Courtesy of Downunder Horsemanship
Many horses become wary of the bit and find ways to avoid being bridled because they’ve had their mouths hurt from the bridle being taken off incorrectly, allowing the bit to hit their teeth. Taking the bridle off is something most people do without thinking and oftentimes rush through the process because they’ve finished their ride and are ready to put the horse up and get to the house. When you rush you either don’t take the time to do your job properly or you don’t think about what you’re doing.
It’s very easy to take the bridle off incorrectly; carelessly pulling the headstall over the horse’s ears and dragging the bridle off his face. When you just pull the bridle off the horse’s face in this fashion, you don’t give him a chance to drop the bit out of his mouth, which means the bit hits his teeth, causing discomfort to his gums and soft tissue. A lot of horses develop bridling problems because of this.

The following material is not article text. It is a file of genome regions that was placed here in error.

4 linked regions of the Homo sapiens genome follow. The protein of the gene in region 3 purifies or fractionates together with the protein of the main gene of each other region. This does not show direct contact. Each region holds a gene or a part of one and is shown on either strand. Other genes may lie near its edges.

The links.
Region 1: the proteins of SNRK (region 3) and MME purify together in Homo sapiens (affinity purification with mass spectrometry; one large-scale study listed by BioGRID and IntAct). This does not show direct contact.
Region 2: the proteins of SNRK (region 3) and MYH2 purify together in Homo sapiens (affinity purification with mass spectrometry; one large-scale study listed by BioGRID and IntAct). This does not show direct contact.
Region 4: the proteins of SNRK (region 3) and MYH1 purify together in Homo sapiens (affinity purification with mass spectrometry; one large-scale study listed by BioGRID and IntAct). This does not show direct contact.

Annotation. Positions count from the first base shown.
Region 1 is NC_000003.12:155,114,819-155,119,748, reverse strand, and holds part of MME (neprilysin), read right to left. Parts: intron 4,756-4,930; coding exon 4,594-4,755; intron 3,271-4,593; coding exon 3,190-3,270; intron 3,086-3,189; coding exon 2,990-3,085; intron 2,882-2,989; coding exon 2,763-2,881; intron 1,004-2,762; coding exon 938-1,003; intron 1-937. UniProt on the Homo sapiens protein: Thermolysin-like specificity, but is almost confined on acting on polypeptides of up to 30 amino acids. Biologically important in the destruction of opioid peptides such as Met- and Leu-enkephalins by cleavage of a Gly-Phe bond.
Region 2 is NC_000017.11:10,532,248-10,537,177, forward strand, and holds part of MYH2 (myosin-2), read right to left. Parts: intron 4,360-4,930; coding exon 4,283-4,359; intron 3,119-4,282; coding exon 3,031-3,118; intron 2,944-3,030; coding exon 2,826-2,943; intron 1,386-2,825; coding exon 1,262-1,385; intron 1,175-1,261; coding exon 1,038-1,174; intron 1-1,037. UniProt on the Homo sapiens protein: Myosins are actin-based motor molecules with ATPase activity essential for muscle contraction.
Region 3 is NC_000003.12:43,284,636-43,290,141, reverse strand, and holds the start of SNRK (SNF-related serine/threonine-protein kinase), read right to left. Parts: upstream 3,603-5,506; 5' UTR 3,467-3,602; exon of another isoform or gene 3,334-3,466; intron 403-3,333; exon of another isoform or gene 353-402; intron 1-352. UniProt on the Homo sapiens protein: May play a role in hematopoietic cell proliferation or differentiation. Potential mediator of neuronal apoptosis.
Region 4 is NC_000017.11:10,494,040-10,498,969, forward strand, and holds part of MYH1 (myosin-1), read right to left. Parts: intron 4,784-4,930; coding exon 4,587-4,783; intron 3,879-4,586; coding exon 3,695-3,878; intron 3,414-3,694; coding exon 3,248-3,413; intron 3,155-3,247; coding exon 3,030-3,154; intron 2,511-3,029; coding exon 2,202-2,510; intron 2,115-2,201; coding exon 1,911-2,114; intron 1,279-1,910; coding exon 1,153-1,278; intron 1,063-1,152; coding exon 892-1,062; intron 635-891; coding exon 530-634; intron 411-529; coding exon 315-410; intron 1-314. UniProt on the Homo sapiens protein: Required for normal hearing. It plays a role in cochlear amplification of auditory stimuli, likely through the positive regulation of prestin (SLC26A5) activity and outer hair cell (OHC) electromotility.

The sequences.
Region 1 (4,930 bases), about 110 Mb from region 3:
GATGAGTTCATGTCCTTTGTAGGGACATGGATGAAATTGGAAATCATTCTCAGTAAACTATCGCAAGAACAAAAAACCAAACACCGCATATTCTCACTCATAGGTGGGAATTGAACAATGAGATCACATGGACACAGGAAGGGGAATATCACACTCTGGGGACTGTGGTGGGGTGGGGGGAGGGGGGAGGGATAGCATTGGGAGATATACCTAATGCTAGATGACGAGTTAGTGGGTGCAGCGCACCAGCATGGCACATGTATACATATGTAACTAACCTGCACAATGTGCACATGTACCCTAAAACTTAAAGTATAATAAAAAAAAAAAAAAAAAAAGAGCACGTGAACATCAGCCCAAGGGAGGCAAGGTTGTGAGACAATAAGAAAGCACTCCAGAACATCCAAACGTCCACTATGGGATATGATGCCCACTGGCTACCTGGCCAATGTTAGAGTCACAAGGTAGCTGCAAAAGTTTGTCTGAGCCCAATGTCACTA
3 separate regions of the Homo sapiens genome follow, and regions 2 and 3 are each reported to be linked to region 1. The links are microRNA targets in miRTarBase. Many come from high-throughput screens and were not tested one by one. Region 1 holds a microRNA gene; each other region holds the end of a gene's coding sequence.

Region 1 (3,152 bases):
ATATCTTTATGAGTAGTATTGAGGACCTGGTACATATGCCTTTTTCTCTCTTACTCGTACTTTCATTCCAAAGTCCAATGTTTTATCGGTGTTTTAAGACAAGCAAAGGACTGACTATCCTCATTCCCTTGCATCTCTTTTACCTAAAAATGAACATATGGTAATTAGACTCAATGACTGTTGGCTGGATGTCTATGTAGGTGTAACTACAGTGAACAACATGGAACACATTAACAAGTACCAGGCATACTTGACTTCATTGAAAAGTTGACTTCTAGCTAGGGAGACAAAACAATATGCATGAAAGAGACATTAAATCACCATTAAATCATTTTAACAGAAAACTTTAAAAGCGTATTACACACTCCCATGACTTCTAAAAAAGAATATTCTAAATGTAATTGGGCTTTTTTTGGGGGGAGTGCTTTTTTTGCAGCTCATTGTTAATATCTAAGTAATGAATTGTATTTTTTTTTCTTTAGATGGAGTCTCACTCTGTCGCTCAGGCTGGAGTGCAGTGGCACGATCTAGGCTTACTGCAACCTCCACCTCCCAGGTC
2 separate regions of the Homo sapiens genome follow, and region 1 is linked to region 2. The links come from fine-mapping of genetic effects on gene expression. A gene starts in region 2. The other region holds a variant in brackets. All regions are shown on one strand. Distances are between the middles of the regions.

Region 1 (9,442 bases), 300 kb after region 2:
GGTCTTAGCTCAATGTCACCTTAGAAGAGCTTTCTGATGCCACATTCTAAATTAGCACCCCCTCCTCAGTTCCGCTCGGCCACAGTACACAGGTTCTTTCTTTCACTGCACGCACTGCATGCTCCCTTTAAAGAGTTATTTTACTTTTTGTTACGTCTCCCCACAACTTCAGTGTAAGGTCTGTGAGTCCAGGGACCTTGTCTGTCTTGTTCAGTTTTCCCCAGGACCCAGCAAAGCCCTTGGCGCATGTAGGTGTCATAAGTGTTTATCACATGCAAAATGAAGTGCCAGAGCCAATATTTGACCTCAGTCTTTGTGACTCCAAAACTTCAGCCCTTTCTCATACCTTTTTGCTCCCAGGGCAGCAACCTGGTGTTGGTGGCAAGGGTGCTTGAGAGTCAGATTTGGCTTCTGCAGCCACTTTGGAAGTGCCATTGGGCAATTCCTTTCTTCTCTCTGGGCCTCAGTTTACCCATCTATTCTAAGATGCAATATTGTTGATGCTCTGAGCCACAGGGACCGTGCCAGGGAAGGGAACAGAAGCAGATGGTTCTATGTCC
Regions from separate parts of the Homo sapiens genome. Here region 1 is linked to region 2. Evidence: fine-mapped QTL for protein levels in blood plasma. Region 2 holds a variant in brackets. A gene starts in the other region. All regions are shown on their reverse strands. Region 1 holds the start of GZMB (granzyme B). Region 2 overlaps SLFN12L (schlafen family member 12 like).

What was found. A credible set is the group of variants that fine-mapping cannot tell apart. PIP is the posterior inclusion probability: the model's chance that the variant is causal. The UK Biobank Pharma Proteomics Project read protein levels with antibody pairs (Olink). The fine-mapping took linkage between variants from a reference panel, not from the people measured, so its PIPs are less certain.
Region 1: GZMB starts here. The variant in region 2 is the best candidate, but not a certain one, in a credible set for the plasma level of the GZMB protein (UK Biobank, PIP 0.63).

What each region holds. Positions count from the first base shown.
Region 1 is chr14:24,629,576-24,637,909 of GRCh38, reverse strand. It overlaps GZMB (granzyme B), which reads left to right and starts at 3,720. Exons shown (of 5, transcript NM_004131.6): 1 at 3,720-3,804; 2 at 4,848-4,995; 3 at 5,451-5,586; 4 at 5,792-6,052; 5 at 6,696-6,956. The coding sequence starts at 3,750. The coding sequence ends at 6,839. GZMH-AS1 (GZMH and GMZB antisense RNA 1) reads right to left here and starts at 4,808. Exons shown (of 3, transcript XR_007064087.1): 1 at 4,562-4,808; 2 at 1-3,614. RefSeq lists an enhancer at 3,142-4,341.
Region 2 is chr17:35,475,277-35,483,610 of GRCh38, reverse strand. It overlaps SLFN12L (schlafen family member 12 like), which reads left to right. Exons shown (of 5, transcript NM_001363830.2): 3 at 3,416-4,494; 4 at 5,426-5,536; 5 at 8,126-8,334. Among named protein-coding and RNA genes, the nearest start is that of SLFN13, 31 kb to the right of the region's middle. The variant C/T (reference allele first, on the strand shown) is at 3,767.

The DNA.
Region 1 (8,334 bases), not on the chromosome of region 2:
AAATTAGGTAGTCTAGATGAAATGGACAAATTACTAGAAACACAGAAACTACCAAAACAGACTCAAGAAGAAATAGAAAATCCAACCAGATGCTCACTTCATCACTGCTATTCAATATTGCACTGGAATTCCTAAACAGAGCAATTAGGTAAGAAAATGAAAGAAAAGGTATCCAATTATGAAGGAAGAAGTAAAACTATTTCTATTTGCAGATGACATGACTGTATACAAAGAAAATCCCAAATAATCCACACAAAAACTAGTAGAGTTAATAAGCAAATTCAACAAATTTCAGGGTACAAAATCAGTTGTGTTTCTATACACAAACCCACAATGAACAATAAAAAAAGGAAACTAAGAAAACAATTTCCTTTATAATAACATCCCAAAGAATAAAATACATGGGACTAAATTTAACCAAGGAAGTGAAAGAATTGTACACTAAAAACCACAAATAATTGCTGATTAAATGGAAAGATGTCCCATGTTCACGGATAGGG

When you’re taking the bridle off, think about what you’re doing and give the horse a chance to spit the bit out of his mouth. Slip the headstall off his ears and then hold it against his forehead and slide it down his face. This will allow the bit to glide over his tongue and out of his mouth without hitting his teeth.
If, when you’re taking the bridle off, it’s at an angle to the horse’s face, there’s a good chance you’ll rake his teeth with the bit. Every horse will become defensive toward the bridle if you repeatedly hit his teeth with the bit, so be considerate when unbridling your horse.